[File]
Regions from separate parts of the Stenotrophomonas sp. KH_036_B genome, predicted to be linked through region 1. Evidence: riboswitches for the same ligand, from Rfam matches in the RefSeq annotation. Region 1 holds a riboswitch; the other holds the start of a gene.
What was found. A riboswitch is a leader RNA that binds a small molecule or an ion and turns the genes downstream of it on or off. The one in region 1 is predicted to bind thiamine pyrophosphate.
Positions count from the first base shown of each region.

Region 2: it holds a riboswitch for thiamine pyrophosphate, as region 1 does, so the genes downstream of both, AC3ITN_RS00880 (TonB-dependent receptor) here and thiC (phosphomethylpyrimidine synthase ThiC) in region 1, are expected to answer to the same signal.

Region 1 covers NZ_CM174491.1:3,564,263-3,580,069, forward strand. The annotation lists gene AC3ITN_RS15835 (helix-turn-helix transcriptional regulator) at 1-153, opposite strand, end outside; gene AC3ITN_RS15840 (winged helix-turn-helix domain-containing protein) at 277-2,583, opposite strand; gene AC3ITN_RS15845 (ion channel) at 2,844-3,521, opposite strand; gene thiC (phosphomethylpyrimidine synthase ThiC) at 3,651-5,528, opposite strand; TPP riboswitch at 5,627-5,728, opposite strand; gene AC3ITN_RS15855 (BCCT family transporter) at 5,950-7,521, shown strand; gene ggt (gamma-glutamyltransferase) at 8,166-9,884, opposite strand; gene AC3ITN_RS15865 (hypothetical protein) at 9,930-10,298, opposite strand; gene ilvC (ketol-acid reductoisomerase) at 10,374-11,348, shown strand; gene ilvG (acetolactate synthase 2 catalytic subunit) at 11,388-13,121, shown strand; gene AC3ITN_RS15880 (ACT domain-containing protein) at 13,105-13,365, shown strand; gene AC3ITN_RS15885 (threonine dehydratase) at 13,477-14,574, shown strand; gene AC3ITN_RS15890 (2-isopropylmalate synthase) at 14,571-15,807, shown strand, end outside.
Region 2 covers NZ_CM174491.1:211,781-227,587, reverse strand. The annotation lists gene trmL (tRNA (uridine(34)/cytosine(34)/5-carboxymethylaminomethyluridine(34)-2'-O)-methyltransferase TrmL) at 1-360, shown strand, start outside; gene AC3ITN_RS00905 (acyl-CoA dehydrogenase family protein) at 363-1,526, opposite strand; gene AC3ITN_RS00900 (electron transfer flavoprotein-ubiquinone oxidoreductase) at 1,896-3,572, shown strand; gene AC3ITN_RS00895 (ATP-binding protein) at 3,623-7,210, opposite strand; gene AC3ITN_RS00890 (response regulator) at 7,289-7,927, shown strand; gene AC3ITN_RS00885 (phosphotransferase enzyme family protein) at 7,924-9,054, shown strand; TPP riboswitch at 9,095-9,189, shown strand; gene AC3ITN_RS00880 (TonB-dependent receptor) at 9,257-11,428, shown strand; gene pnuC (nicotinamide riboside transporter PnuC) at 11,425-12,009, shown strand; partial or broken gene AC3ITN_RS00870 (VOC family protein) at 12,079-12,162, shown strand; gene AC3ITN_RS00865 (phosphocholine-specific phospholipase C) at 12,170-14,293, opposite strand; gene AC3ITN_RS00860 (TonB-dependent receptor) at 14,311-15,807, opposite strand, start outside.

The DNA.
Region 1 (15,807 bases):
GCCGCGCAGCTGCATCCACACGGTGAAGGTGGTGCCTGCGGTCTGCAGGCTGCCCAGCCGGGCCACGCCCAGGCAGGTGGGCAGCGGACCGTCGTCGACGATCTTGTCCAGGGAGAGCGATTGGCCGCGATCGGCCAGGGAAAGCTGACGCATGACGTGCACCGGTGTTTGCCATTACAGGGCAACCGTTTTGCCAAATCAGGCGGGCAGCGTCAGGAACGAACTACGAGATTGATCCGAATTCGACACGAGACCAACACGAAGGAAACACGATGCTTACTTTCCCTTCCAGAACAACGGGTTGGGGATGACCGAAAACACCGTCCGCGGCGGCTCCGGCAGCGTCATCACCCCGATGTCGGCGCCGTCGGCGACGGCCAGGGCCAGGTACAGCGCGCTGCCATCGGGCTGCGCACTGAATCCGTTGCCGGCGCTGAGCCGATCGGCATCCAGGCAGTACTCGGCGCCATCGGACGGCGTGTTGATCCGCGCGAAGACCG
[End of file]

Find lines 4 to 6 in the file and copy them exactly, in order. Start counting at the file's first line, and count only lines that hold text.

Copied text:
Region 2: it holds a riboswitch for thiamine pyrophosphate, as region 1 does, so the genes downstream of both, AC3ITN_RS00880 (TonB-dependent receptor) here and thiC (phosphomethylpyrimidine synthase ThiC) in region 1, are expected to answer to the same signal.

Region 1 covers NZ_CM174491.1:3,564,263-3,580,069, forward strand. The annotation lists gene AC3ITN_RS15835 (helix-turn-helix transcriptional regulator) at 1-153, opposite strand, end outside; gene AC3ITN_RS15840 (winged helix-turn-helix domain-containing protein) at 277-2,583, opposite strand; gene AC3ITN_RS15845 (ion channel) at 2,844-3,521, opposite strand; gene thiC (phosphomethylpyrimidine synthase ThiC) at 3,651-5,528, opposite strand; TPP riboswitch at 5,627-5,728, opposite strand; gene AC3ITN_RS15855 (BCCT family transporter) at 5,950-7,521, shown strand; gene ggt (gamma-glutamyltransferase) at 8,166-9,884, opposite strand; gene AC3ITN_RS15865 (hypothetical protein) at 9,930-10,298, opposite strand; gene ilvC (ketol-acid reductoisomerase) at 10,374-11,348, shown strand; gene ilvG (acetolactate synthase 2 catalytic subunit) at 11,388-13,121, shown strand; gene AC3ITN_RS15880 (ACT domain-containing protein) at 13,105-13,365, shown strand; gene AC3ITN_RS15885 (threonine dehydratase) at 13,477-14,574, shown strand; gene AC3ITN_RS15890 (2-isopropylmalate synthase) at 14,571-15,807, shown strand, end outside.
Region 2 covers NZ_CM174491.1:211,781-227,587, reverse strand. The annotation lists gene trmL (tRNA (uridine(34)/cytosine(34)/5-carboxymethylaminomethyluridine(34)-2'-O)-methyltransferase TrmL) at 1-360, shown strand, start outside; gene AC3ITN_RS00905 (acyl-CoA dehydrogenase family protein) at 363-1,526, opposite strand; gene AC3ITN_RS00900 (electron transfer flavoprotein-ubiquinone oxidoreductase) at 1,896-3,572, shown strand; gene AC3ITN_RS00895 (ATP-binding protein) at 3,623-7,210, opposite strand; gene AC3ITN_RS00890 (response regulator) at 7,289-7,927, shown strand; gene AC3ITN_RS00885 (phosphotransferase enzyme family protein) at 7,924-9,054, shown strand; TPP riboswitch at 9,095-9,189, shown strand; gene AC3ITN_RS00880 (TonB-dependent receptor) at 9,257-11,428, shown strand; gene pnuC (nicotinamide riboside transporter PnuC) at 11,425-12,009, shown strand; partial or broken gene AC3ITN_RS00870 (VOC family protein) at 12,079-12,162, shown strand; gene AC3ITN_RS00865 (phosphocholine-specific phospholipase C) at 12,170-14,293, opposite strand; gene AC3ITN_RS00860 (TonB-dependent receptor) at 14,311-15,807, opposite strand, start outside.